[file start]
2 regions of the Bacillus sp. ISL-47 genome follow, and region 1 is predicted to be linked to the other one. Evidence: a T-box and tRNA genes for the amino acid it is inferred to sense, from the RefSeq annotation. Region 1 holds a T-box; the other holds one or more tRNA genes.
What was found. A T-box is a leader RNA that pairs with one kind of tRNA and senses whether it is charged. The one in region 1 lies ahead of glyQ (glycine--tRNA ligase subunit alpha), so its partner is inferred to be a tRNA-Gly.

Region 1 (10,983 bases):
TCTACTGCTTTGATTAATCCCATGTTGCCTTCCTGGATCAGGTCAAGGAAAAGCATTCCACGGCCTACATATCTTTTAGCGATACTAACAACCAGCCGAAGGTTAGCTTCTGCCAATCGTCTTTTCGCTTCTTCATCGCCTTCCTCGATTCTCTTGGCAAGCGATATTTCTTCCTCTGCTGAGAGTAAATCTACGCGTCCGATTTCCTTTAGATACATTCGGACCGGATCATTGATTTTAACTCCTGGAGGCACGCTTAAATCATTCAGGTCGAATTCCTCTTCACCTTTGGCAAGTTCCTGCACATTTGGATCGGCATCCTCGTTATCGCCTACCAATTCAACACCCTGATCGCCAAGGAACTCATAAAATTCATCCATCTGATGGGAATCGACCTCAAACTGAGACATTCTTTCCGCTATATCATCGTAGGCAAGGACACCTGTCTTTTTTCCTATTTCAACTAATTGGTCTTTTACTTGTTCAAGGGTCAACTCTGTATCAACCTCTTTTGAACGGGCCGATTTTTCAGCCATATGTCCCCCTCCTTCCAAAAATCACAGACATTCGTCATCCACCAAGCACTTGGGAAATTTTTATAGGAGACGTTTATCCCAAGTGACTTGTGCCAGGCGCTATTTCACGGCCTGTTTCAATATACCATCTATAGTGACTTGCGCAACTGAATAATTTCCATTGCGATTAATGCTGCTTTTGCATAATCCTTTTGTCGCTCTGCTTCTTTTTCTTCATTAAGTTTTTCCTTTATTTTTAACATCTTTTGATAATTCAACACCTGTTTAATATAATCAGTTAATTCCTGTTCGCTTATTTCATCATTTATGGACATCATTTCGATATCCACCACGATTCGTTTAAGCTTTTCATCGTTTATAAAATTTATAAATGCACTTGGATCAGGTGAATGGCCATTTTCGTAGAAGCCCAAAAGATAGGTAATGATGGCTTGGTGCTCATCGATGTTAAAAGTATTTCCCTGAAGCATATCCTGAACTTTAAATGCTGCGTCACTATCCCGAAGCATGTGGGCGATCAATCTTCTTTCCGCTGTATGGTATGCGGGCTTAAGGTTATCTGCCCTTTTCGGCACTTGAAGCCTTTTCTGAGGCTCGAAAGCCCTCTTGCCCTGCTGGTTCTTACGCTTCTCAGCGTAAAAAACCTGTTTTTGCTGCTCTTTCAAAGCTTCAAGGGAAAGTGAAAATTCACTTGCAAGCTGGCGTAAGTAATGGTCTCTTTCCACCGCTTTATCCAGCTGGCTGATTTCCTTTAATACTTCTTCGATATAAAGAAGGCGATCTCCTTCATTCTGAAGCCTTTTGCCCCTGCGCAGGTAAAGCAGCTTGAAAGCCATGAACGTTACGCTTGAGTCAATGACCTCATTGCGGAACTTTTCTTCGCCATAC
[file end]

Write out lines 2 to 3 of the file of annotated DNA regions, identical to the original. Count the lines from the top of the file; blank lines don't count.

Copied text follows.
What was found. A T-box is a leader RNA that pairs with one kind of tRNA and senses whether it is charged. The one in region 1 lies ahead of glyQ (glycine--tRNA ligase subunit alpha), so its partner is inferred to be a tRNA-Gly.

Region 1 (10,983 bases):